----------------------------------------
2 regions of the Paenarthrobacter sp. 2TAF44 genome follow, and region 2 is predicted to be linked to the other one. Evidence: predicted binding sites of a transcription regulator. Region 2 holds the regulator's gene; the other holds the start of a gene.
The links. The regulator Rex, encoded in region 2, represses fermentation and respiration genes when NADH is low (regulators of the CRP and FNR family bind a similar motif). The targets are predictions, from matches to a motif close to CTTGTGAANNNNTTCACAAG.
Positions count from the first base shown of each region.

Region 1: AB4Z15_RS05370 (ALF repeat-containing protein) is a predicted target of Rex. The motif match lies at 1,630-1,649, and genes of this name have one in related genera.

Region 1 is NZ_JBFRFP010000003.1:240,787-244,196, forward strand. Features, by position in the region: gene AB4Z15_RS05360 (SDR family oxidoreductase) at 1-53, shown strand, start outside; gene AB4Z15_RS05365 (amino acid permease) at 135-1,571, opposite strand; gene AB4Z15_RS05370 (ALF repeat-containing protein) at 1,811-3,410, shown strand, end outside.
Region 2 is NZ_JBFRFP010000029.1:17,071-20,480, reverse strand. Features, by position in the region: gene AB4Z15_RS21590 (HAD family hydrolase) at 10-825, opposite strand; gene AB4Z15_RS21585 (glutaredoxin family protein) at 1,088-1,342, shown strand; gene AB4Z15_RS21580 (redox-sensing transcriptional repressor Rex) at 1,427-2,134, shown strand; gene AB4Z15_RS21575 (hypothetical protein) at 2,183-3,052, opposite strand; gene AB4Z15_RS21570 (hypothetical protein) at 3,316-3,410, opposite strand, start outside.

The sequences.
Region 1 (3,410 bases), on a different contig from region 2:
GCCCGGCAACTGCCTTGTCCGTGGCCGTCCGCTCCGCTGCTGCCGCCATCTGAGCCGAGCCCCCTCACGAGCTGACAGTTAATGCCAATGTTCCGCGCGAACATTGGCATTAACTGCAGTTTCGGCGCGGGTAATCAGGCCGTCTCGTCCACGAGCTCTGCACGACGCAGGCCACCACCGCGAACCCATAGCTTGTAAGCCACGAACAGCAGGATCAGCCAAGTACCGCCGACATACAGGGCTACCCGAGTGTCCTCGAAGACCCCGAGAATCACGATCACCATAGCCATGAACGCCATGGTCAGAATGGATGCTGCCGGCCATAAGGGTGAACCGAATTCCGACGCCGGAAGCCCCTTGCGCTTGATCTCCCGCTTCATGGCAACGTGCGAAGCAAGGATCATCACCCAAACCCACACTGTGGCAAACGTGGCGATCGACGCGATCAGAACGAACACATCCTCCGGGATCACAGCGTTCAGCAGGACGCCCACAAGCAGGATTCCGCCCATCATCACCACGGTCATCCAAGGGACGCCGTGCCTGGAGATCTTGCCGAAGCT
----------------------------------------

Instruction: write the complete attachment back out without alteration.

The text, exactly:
2 regions of the Paenarthrobacter sp. 2TAF44 genome follow, and region 2 is predicted to be linked to the other one. Evidence: predicted binding sites of a transcription regulator. Region 2 holds the regulator's gene; the other holds the start of a gene.
The links. The regulator Rex, encoded in region 2, represses fermentation and respiration genes when NADH is low (regulators of the CRP and FNR family bind a similar motif). The targets are predictions, from matches to a motif close to CTTGTGAANNNNTTCACAAG.
Positions count from the first base shown of each region.

Region 1: AB4Z15_RS05370 (ALF repeat-containing protein) is a predicted target of Rex. The motif match lies at 1,630-1,649, and genes of this name have one in related genera.

Region 1 is NZ_JBFRFP010000003.1:240,787-244,196, forward strand. Features, by position in the region: gene AB4Z15_RS05360 (SDR family oxidoreductase) at 1-53, shown strand, start outside; gene AB4Z15_RS05365 (amino acid permease) at 135-1,571, opposite strand; gene AB4Z15_RS05370 (ALF repeat-containing protein) at 1,811-3,410, shown strand, end outside.
Region 2 is NZ_JBFRFP010000029.1:17,071-20,480, reverse strand. Features, by position in the region: gene AB4Z15_RS21590 (HAD family hydrolase) at 10-825, opposite strand; gene AB4Z15_RS21585 (glutaredoxin family protein) at 1,088-1,342, shown strand; gene AB4Z15_RS21580 (redox-sensing transcriptional repressor Rex) at 1,427-2,134, shown strand; gene AB4Z15_RS21575 (hypothetical protein) at 2,183-3,052, opposite strand; gene AB4Z15_RS21570 (hypothetical protein) at 3,316-3,410, opposite strand, start outside.

The sequences.
Region 1 (3,410 bases), on a different contig from region 2:
GCCCGGCAACTGCCTTGTCCGTGGCCGTCCGCTCCGCTGCTGCCGCCATCTGAGCCGAGCCCCCTCACGAGCTGACAGTTAATGCCAATGTTCCGCGCGAACATTGGCATTAACTGCAGTTTCGGCGCGGGTAATCAGGCCGTCTCGTCCACGAGCTCTGCACGACGCAGGCCACCACCGCGAACCCATAGCTTGTAAGCCACGAACAGCAGGATCAGCCAAGTACCGCCGACATACAGGGCTACCCGAGTGTCCTCGAAGACCCCGAGAATCACGATCACCATAGCCATGAACGCCATGGTCAGAATGGATGCTGCCGGCCATAAGGGTGAACCGAATTCCGACGCCGGAAGCCCCTTGCGCTTGATCTCCCGCTTCATGGCAACGTGCGAAGCAAGGATCATCACCCAAACCCACACTGTGGCAAACGTGGCGATCGACGCGATCAGAACGAACACATCCTCCGGGATCACAGCGTTCAGCAGGACGCCCACAAGCAGGATTCCGCCCATCATCACCACGGTCATCCAAGGGACGCCGTGCCTGGAGATCTTGCCGAAGCT